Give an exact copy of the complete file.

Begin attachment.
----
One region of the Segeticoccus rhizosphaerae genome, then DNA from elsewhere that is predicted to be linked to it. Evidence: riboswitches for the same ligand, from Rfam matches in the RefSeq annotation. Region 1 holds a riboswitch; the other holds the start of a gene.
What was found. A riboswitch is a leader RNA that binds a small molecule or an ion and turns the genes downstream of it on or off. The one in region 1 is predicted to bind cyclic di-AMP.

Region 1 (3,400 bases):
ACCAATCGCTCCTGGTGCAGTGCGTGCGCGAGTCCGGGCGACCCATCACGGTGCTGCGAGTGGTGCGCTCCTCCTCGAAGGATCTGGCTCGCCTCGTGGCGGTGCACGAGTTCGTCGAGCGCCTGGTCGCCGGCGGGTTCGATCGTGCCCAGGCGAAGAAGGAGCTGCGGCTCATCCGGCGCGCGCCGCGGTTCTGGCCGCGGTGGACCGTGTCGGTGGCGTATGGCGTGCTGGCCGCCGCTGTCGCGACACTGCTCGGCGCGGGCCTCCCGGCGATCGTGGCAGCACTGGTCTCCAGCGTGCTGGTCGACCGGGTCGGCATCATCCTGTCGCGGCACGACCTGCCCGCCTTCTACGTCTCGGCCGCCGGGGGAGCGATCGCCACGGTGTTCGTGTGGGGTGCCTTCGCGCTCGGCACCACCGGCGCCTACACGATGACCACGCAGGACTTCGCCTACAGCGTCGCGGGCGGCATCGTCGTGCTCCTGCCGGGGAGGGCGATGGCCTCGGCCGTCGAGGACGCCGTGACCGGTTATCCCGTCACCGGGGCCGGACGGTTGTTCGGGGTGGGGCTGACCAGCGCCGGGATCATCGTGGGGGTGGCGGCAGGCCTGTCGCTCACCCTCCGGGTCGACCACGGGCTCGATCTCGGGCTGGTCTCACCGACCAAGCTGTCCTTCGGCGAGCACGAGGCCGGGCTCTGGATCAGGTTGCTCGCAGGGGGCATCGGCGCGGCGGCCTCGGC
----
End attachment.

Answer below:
One region of the Segeticoccus rhizosphaerae genome, then DNA from elsewhere that is predicted to be linked to it. Evidence: riboswitches for the same ligand, from Rfam matches in the RefSeq annotation. Region 1 holds a riboswitch; the other holds the start of a gene.
What was found. A riboswitch is a leader RNA that binds a small molecule or an ion and turns the genes downstream of it on or off. The one in region 1 is predicted to bind cyclic di-AMP.

Region 1 (3,400 bases):
ACCAATCGCTCCTGGTGCAGTGCGTGCGCGAGTCCGGGCGACCCATCACGGTGCTGCGAGTGGTGCGCTCCTCCTCGAAGGATCTGGCTCGCCTCGTGGCGGTGCACGAGTTCGTCGAGCGCCTGGTCGCCGGCGGGTTCGATCGTGCCCAGGCGAAGAAGGAGCTGCGGCTCATCCGGCGCGCGCCGCGGTTCTGGCCGCGGTGGACCGTGTCGGTGGCGTATGGCGTGCTGGCCGCCGCTGTCGCGACACTGCTCGGCGCGGGCCTCCCGGCGATCGTGGCAGCACTGGTCTCCAGCGTGCTGGTCGACCGGGTCGGCATCATCCTGTCGCGGCACGACCTGCCCGCCTTCTACGTCTCGGCCGCCGGGGGAGCGATCGCCACGGTGTTCGTGTGGGGTGCCTTCGCGCTCGGCACCACCGGCGCCTACACGATGACCACGCAGGACTTCGCCTACAGCGTCGCGGGCGGCATCGTCGTGCTCCTGCCGGGGAGGGCGATGGCCTCGGCCGTCGAGGACGCCGTGACCGGTTATCCCGTCACCGGGGCCGGACGGTTGTTCGGGGTGGGGCTGACCAGCGCCGGGATCATCGTGGGGGTGGCGGCAGGCCTGTCGCTCACCCTCCGGGTCGACCACGGGCTCGATCTCGGGCTGGTCTCACCGACCAAGCTGTCCTTCGGCGAGCACGAGGCCGGGCTCTGGATCAGGTTGCTCGCAGGGGGCATCGGCGCGGCGGCCTCGGC